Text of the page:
Shake-up stuns analysts who say it proves Saudis mean business

A newly formed anti-corruption committee, headed by Crown Prince Mohammed bin Salman, instructed police to arrest 11 princes, four ministers and dozens of former ministers.
A newly formed anti-corruption committee, headed by Crown Prince Mohammed bin Salman, instructed police to arrest 11 princes, four ministers and dozens of former ministers. PHOTO: EPA-EFE

DUBAI (BLOOMBERG) - Saudi Arabia's unprecedented decision to arrest senior princes and billionaires shocked analysts across the region, but to some it's a sign the kingdom is serious about change.

A newly formed anti-corruption committee, headed by Crown Prince Mohammed bin Salman, instructed police to arrest 11 princes, four ministers and dozens of former ministers, the Saudi-owned Al Arabiya television said.

Among those arrested is Prince Alwaleed bin Talal, one of the world's richest men and a shareholder of Citigroup Inc and Twitter, according to a senior Saudi official who spoke on condition of anonymity. Prince Alwaleed's company, Kingdom Holding Co, trades in Riyadh.

The decision comes about two weeks after the kingdom announced a series of projects, including a US$500 billion (S$682.5 billion) city, as part of a plan to overhaul an economy that has been almost entirely dependent on oil revenue for decades.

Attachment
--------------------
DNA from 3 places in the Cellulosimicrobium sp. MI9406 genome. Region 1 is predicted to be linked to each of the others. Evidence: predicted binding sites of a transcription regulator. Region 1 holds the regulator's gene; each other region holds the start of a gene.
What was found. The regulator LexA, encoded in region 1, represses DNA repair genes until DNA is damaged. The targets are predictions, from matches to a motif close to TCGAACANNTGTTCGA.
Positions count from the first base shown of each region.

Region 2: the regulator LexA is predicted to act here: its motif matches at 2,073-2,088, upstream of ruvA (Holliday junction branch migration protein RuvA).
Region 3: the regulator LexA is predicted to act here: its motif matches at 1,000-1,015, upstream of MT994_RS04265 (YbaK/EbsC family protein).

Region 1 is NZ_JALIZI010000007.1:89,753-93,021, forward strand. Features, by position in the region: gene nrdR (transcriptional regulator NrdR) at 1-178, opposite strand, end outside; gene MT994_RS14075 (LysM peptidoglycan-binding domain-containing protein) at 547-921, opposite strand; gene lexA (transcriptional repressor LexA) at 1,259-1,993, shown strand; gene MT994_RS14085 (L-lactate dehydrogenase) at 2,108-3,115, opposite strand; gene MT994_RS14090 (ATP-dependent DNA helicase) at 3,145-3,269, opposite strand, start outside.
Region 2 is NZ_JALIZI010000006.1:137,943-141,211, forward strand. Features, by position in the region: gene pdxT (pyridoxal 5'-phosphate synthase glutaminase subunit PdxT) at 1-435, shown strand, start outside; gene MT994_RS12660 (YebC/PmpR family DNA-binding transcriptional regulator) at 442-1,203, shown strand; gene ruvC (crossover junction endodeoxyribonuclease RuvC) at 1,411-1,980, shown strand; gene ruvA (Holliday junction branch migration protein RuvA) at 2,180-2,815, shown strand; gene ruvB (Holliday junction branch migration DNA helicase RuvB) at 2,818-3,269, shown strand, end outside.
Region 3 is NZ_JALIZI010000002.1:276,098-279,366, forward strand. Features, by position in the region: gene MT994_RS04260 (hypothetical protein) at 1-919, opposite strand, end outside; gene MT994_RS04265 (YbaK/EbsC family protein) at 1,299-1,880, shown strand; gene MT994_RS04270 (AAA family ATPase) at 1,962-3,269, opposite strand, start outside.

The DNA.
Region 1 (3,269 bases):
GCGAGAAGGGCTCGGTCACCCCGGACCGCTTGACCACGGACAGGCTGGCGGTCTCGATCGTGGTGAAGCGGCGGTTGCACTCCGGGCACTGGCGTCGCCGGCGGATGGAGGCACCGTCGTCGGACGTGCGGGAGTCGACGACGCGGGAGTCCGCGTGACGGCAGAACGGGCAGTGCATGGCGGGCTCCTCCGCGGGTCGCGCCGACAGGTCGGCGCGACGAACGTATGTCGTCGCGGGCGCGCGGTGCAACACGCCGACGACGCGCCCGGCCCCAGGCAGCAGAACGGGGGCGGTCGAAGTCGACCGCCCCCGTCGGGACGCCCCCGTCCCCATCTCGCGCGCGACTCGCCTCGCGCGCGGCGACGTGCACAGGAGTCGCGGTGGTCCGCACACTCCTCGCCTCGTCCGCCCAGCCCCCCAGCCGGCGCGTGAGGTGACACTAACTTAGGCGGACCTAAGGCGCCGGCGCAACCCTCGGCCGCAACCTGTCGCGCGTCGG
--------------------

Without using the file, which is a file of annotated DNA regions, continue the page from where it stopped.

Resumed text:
The move "hasn't been done in this scale or in this public manner before", said Mohammed Ali Yasin, chief executive officer of Abu Dhabi-based NBAD Securities LLC.

"Accountability has been introduced, no one is immune. Everybody will be worried now. Some of these names have been there for 30 years. This affects Kingdom Holding, Saudi Airlines and the Finance Ministry," he said.

 
 
 

"If you want to create a new direction, a new environment you need to change the way business is being done."

The Saudis "are sending a very strong statement to the world that they mean business", he said.

A plunge in crude prices has forced Saudi Arabia to face the shortcomings of its US$650-billion economy. Part of its plan to prepare for life after oil is to sell shares in oil giant Aramco in 2018 and transform its stock market to a gateway into Saudi Arabia.

"We should see some pressure in stock trading today, no doubt," said Mazen Al-Sudairi, head of research at Al Rajhi Capital in Riyadh.

"There should be some initial speculation in general as people are just concerned about what happened, this will be priced in. But if you look on the long term, this should be seen as a positive measure that is good for the country and the market."